(Jn 20, 24-29)
Thomas, called Didymus, one of the Twelve,
was not with them when Jesus came.
So the other disciples said to him, “We have seen the Lord.”
But Thomas said to them,
“Unless I see the mark of the nails in his hands
and put my finger into the nailmarks
and put my hand into his side, I will not believe.”
Now a week later his disciples were again inside
and Thomas was with them.
Jesus came, although the doors were locked,
and stood in their midst and said, “Peace be with you.”
Then he said to Thomas, “Put your finger here and see my hands,
and bring your hand and put it into my side,
and do not be unbelieving, but believe.”
Thomas answered and said to him, “My Lord and my God!”
Jesus said to him, “Have you come to believe because you have seen me?
Blessed are those who have not seen and have believed.”
It is a pity and quite unfair that the nickname “Doubting Thomas” will forever be stuck with the apostle whose feast we celebrate today. Such a moniker has glossed over his heroism in bringing Christianity to many places as far as Kerala in southern India (according to an old tradition).
In another sense, however, there is also o good side to that. Thomas makes the apostles seem more real, more human like the rest of us. His experience tells us that it is normal to have doubts, once in a while. Thomas was just being honest when he expressed his hesitations and fears. Going back to his experience will certainly help us in moments of uncertainly, in moments when we lose our self confidence, in moments of suffering, disappointment, failure or even the loss of a loved one. At such moments Thomas is a comfort to us because his experience is an acknowledgment that believing is no easy task. It is a risky venture which demands a lot of courage and trust because we hardly have any evidence that what we believe in is true. We can see ourselves in Thomas the skeptic and cynic.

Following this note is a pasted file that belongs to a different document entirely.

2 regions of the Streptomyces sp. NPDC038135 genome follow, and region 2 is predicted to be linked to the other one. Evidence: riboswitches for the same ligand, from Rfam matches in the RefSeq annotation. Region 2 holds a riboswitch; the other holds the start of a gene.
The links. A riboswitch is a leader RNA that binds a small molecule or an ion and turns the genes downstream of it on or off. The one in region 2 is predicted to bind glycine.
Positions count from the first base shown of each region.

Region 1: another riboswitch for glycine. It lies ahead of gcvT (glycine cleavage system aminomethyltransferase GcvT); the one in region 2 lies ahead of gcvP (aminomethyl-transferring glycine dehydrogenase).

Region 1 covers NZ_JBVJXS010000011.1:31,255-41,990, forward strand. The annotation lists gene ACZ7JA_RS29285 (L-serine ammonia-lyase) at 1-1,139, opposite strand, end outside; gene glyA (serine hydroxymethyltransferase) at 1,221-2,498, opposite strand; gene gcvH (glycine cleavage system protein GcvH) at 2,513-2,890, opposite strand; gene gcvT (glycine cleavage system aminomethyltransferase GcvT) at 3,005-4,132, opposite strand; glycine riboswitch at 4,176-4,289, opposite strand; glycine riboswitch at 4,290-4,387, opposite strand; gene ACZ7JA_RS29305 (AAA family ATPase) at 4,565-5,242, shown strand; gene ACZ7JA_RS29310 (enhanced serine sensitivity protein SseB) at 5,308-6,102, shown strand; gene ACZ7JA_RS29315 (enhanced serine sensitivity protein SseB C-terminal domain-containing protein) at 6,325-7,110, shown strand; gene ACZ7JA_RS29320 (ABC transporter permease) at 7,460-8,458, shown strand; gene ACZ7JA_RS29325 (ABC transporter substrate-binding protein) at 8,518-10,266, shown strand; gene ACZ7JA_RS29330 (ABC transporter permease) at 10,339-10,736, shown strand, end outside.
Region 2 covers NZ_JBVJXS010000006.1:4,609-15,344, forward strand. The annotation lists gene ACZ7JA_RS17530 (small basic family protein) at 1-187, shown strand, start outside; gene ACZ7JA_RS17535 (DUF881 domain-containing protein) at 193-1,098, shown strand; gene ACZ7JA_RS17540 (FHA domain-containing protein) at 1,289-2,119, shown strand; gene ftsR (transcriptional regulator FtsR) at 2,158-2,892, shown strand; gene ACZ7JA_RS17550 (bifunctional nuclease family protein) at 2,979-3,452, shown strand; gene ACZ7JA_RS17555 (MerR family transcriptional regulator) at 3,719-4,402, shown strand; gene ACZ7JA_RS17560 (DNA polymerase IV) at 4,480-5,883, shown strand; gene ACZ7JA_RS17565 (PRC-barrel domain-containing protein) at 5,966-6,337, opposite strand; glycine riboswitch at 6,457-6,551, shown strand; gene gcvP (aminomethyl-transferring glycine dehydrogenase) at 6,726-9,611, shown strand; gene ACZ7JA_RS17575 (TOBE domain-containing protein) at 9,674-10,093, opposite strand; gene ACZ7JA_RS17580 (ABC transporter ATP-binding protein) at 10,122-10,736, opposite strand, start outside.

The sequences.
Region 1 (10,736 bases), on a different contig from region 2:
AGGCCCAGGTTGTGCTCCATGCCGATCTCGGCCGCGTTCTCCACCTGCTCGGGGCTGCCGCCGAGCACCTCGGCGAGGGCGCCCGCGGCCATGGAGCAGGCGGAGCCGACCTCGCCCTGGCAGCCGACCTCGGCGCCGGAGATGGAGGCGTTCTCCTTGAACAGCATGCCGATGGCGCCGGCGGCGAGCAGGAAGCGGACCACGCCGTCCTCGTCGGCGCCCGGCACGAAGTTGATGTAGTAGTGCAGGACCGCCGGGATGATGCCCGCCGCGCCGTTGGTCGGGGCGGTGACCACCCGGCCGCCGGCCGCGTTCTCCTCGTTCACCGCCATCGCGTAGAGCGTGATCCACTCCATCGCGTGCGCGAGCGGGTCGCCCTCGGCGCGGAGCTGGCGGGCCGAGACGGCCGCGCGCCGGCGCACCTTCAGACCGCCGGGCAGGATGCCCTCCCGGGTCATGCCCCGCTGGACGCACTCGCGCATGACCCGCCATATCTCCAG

His personal encounter with the Risen Lord, however, transformed him. His doubts, fears and uncertainties disappeared. We may not encounter the Risen Lord in exactly the same manner that Thomas and the other apostles did but we do encounter Him in various ways especially through the sacraments. Unlocking our hearts to him would allow us to receive the gift of faith that would drive away our fears, doubts and uncertainties.
Daily Gospel 2017